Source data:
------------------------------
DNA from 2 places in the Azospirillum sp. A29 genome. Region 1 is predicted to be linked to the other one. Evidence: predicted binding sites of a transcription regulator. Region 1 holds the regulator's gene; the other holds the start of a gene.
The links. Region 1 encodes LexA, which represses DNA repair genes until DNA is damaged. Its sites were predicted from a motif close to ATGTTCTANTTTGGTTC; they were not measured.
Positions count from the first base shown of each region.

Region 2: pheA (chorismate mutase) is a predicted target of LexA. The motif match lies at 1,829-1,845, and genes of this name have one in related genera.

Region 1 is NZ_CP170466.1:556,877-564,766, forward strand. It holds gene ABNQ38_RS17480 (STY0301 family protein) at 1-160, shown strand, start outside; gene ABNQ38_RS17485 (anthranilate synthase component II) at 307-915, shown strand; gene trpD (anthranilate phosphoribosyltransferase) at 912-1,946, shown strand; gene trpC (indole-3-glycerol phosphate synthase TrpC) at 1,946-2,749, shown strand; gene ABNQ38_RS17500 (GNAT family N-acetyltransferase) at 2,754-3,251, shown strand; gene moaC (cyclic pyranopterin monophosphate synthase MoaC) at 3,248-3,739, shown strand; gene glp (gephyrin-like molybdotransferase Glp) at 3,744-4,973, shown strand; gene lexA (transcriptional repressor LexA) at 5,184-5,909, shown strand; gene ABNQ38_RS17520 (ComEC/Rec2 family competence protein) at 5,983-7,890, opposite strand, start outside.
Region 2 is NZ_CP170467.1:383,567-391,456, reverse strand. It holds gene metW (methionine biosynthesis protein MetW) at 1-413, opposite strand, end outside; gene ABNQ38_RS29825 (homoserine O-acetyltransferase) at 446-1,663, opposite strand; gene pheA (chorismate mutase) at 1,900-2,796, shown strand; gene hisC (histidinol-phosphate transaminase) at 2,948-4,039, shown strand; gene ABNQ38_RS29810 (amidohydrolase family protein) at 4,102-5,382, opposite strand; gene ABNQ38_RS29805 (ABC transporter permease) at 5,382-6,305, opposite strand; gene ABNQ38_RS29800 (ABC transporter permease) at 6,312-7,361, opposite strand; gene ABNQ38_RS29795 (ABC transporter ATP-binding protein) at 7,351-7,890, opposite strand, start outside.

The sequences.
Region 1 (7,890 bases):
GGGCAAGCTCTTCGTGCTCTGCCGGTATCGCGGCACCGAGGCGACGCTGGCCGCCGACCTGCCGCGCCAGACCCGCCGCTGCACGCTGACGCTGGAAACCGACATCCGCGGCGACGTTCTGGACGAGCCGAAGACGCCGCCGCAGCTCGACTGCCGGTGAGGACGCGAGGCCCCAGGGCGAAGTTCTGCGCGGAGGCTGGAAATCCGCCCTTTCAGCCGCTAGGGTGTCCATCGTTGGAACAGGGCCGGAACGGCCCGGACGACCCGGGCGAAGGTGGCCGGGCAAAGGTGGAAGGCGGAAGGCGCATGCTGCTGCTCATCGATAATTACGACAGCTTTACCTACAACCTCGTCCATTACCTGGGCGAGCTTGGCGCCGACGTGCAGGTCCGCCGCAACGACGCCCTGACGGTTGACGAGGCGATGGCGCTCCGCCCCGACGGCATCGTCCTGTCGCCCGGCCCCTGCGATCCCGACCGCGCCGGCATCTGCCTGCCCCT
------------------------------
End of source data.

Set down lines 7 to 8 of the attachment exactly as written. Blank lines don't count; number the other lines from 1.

The sequences.
Region 1 (7,890 bases):